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Verdi
: Macbeth (1865 version). Soloists, orchestra and chorus of the Royal Opera House, Covent Garden / Yakov Kreizberg.  24.2.06 (ED)

 

Macbeth: Thomas Hampson (baritone)

Banquo: John Relyea (bass-baritone)

Lady Macbeth: Violeta Urmana (soprano)

Lady-in-waiting: Elizabeth Woollett (soprano)

Macduff: Joseph Calleja (tenor)

Malcolm: Andrew Stritheran (tenor) *

Doctor: Robert Gleadow (baritone) *

* Jette Parker Young Artist

 

Director: Phyllida Lloyd

Designs: Anthony Ward

Lighting: Paule Constable

Choreography: Michael Keegan Dolan

Fight Director: Terry King

 

 

Quite why Macbeth does not command respect with the opera-going public to the degree of Verdi’s other Shakespearian operas is a little beyond me. It has a plot brimming with drama, a libretto that sticks (at Verdi’s insistence) close to the source for the most part, excellent solo arias and scenes, not to mention rousing ensembles for chorus too.  True, the work is somewhat weakened in form and structure when performed in the later 1865 version but this is often the case these days. The reworkings show a more mature style at work and also serve to take the impact away from previously strong dramatic moments.

 

Phyllida Lloyd’s production leaves one in little doubt of the Macbeths’ strength with its stylised castle interior built of heavy stone blocks. But the fragility of the position that they bring upon themselves is clear too: everything the Macbeths do is a joint enterprise – to a greater or lesser extent – for richer or poorer. As the plot progresses, their personal relationship moves from murderous deeds borne in a chillingly bare bedroom, to the banquet where they appear very nouveau riche in gold attire within a raised gilded cage, and at the end in their separate beds each with their own madness to bear.

 

What I found hard to accept at first was the almost total lack of chemistry on stage between Thomas Hampson and Violeta Urmana, as Macbeth and his Lady. Until it hit me afresh, that is, that theirs is already a dead and loveless marriage at the start of the play/opera. What had first brought them together was his courage, and in his letter, Lady Macbeth savours the fact that some element of this still exists – however fleeting it may be. Hence the urgency needed of her command to “Be a man” when Macbeth cannot go through with Duncan’s murder. After such a crime, what options do the morally bankrupt pair have but to carry on? “Nuovo delitto…”, it’s not only necessary but easier too.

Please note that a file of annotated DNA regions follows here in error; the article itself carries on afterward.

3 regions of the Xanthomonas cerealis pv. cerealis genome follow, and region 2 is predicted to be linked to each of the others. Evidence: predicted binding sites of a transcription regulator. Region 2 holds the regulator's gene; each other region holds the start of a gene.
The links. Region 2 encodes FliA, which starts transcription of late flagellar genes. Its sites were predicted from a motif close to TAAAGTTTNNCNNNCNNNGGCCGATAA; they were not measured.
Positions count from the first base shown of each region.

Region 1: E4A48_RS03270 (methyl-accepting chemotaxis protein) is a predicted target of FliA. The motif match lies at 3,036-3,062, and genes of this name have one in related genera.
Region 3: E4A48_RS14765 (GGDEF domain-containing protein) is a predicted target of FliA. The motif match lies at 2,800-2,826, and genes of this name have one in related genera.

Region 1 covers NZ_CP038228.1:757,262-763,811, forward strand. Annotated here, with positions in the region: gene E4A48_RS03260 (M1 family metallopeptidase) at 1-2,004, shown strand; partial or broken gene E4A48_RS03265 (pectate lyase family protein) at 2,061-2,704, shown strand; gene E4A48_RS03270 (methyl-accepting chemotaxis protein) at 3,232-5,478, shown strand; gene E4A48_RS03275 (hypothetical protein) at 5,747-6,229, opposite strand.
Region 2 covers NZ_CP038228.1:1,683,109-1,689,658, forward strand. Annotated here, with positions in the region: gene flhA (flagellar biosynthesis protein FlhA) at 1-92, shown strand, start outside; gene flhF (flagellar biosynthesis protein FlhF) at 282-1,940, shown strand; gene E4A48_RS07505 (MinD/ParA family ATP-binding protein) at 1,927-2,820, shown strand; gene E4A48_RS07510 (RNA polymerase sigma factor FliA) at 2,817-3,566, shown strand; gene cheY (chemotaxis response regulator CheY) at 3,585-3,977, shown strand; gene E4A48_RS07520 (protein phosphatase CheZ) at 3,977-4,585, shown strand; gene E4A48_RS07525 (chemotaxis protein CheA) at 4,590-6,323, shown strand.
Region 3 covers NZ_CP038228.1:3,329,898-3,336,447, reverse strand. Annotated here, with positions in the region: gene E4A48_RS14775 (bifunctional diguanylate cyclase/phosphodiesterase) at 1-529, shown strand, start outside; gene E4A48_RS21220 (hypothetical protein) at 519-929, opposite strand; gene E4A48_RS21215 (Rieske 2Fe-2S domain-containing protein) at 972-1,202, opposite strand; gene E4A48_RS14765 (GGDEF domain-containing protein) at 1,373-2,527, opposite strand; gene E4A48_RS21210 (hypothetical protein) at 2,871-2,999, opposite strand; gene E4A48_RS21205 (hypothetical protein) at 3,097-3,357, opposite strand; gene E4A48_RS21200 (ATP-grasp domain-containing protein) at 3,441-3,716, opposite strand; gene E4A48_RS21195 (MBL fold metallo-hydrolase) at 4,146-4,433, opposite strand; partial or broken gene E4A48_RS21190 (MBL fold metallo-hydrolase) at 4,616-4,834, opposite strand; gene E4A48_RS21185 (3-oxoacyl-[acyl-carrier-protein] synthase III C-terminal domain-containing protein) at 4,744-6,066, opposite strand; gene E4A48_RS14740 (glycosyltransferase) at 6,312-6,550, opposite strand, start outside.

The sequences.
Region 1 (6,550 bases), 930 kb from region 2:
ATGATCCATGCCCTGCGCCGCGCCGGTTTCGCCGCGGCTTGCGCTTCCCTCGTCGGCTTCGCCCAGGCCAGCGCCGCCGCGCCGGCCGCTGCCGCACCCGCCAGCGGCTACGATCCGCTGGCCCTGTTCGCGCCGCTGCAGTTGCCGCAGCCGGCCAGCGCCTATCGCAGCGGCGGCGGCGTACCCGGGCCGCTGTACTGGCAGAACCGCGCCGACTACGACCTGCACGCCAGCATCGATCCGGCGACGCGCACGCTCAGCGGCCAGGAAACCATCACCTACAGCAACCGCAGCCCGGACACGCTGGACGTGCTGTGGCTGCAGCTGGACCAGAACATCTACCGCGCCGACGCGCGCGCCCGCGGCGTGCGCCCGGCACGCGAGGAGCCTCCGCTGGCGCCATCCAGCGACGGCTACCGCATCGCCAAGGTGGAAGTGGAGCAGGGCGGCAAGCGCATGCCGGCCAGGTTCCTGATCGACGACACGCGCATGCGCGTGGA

Vocally things were not particularly easy for either Hampson or Urmana. Hampson’s sotto voce tone was pleasing and his use of words carried meaning, but under pressure he declaimed with force but with little meaningful effect regarding the text. Urmana, whose voice is ever a variable instrument, showed some inconsistency from one line to the next, her pitching often approximate and with note values cut short. Of the three great dramatic moments that the role affords, her reading of the letter came off best and though the subsequent aria attracted acclaim it also attracted one loud boo. Given that her acting was so forthright, it was a pity that the voice – evil and ugly to complement the character as Verdi required – so often left one wanting more. The sleepwalking scene, which can and should bring down the house, barely got a ripple of applause – but then maybe on another night things might so easily be different.

 

By contrast, John Relyea’s Banquo was a tower of moral and vocal strength, acted with great confidence. Even without saying a word, his gestures spoke volumes about the character, and the eloquence of his singing merely confirmed it. Joseph Calleja’s Macduff was much in the same mould though acted less subtly: his one big aria was confidently given in ringing tones, to the delight of the audience. The smaller roles were also well assumed and acted, with the two Jette Parker Young Artists distinguishing themselves once again on the Covent Garden stage.

 

Yakov Kreizberg led a generally brisk account of the score, but it brought out the dramatic impetus in the orchestral writing to significant extent. Given that the chorus have such a prominent part to play however, it was perhaps a little disappointing that they seemed a touch uneven, confident in the male voices and less so in the females – which matters a good deal due to the importance of the witches. They writhed and made hurly- burly with the best of them, but vocally something was wanting. This, in a sense, sums up the evening.

 

Evan Dickerson

 

Picture © Clive Barda - Royal Opera House

 

 



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